Surveillance under homes
China has gone to extreme lengths in extending the surveillance within homes. Under the Pair up and Family Programme, cadres are sent to stay in the homes of minority groups in Xinjiang to monitor and indoctrinate the Muslim minority. The public servants in Xinjiang are assigned families that they must visit and stay with regularly. Families do not have the option of refusing the visits and if they denied entry to the cadres they are imprisoned or sent to the extrajudicial camps. The Programme has indeed transformed homes into prison from which there is no escape. There are allegations, that such officers, while their stay in the houses, often misbehave with the female members and sexually harass them.
Under the Xinjiang Classroom policy, the Uyghurs’ children are taken away from their families and are made to attend the schools in predominantly Han populated cities far from their native language and cultural environment.
Article 16 of the Universal Declaration of Human Rights recognizes “Family” as a fundamental group unit of society which is entitled to protection by the state and society. Such acts of surveillance within a person’s home infringe upon their privacy and family life. All these acts constitute an egregious human rights abuse of the Uyghurs. The pair up and family programme as well as the Xinjiang Classroom policy seems to violate Articles 12,16 and 26 of the Universal Declaration of Human Rights which protect the family from state interference and grant parents the right to choose education for their children. . It is likely to breach Article 2 of the International Covenant on Economic, Social and Cultural Rights and Article 2 of the Convention on the Prevention and Punishment of the Crime of Genocide which offers similar protection.
As per a report, more than 80,000 Uyghurs were transferred out of Xinjiang to work in factories across China between 2017 and 2019. They are subjected to constant surveillance, forbidden from participating in religious observances and have limited freedom of movement. They live in segregated dormitories and undergo training outside working hours. It is extremely difficult for them to refuse their assignments and there is always a threat of arbitrary detention on the workers who refuse to perform the government’s assigned works.
Such acts of forced labour is likely to breach Article 23 of the Universal Declaration of Human Rights which provides for basic protections against forced labour. The government is entitled to uphold the civic and labour rights of workers. It should end its extrajudicial detention. It should ensure that everyone can freely determine the terms and conditions of their labour contracts.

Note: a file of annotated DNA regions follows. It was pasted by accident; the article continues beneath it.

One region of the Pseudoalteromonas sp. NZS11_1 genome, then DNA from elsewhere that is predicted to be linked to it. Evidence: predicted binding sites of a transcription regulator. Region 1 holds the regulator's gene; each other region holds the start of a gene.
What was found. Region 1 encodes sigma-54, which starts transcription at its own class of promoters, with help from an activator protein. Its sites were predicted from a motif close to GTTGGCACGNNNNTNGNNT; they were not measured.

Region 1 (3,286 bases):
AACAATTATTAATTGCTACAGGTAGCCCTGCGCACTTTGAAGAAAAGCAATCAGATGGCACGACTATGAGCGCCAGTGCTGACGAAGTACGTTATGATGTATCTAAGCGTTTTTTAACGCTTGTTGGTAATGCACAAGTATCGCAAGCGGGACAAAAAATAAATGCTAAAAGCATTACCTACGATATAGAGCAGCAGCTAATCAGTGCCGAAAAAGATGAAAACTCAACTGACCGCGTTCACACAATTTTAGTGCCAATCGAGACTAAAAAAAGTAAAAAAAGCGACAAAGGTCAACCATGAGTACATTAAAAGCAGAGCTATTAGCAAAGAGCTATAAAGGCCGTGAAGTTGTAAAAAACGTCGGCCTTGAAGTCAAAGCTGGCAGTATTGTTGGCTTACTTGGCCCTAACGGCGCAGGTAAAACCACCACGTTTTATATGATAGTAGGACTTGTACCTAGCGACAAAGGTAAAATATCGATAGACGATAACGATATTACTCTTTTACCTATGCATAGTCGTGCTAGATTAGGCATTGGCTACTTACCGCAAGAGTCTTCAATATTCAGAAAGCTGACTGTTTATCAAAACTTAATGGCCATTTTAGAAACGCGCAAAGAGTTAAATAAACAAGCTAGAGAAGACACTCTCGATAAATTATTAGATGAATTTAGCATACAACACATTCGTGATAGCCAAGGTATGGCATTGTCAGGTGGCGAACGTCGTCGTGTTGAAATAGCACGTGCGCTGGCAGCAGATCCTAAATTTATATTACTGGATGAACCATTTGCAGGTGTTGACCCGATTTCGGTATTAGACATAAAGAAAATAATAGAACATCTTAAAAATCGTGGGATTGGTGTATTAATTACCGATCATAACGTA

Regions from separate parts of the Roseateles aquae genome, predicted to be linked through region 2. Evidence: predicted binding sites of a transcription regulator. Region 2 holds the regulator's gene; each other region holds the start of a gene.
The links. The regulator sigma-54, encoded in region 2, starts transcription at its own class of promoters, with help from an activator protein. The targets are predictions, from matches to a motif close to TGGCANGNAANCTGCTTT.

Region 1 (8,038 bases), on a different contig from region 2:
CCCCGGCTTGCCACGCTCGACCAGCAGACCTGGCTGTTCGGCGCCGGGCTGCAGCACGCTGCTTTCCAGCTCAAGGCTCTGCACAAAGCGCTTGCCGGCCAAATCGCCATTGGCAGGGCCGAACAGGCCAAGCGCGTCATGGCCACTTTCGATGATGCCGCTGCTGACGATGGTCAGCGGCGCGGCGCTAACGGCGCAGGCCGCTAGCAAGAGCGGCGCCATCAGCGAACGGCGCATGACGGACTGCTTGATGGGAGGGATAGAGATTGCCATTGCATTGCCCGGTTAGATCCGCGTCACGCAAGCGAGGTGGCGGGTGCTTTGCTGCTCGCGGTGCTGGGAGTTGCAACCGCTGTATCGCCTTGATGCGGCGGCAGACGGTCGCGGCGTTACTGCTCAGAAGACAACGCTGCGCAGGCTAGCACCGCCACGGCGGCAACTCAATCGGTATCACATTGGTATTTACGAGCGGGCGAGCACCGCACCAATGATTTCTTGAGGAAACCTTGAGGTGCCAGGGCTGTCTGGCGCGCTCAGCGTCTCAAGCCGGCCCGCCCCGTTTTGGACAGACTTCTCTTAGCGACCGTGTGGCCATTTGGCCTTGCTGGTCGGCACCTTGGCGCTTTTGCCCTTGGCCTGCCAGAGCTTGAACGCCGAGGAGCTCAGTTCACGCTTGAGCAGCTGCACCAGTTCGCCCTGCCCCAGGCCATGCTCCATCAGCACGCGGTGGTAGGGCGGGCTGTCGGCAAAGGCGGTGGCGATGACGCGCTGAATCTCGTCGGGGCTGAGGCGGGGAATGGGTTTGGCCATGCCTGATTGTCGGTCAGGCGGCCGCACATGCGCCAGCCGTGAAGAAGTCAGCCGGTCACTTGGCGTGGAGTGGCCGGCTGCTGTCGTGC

Chinese authorities are taking measures for birth controls on the Uyghurs. They seem to suppress the population of the Uyghur Muslim and are trying to ethnically cleanse out the population from the province. Draconian measures have been imposed to reduce the birth rates of Uyghurs and other minorities. The minority women in Xinjiang are subjected to pregnancy checks, intrauterine devices, unconsented sterilization and even abortions. If there is a failure to comply with the birth control measures, they are threatened with mass detentions. People are sent to detention camps for having too many children. As a result, there is a huge decline in the birth rates of Uyghur women. Birth rates in the Uyghur regions of Hotan and Kashgar plunged by more than 60% from 2015 to 2018 as per the government statistics.
Genocide is defined in Article II of the Convention on the Prevention and Punishment of the Crime of Genocide, 1948. Article II(d) states that genocide is the imposing of measures intended to prevent births within a group. Clearly, the detrimental measures adopted by Chinese officials seem to fall within the definition of genocide and can constitute an act against humanity. The International Court of Justice has also stated that the prohibition of genocide is a peremptory norm of international law (jus cogens) and as a consequence, no derogation from it is allowed. Every country is bound by it. China is also bound by the prohibition of genocide. The measures imposed on the Uyghurs seems to violate provisions of international law and has taken the form of demographic genocide. Any such action must be punished under Article III which provides for punishment of persons committing genocide.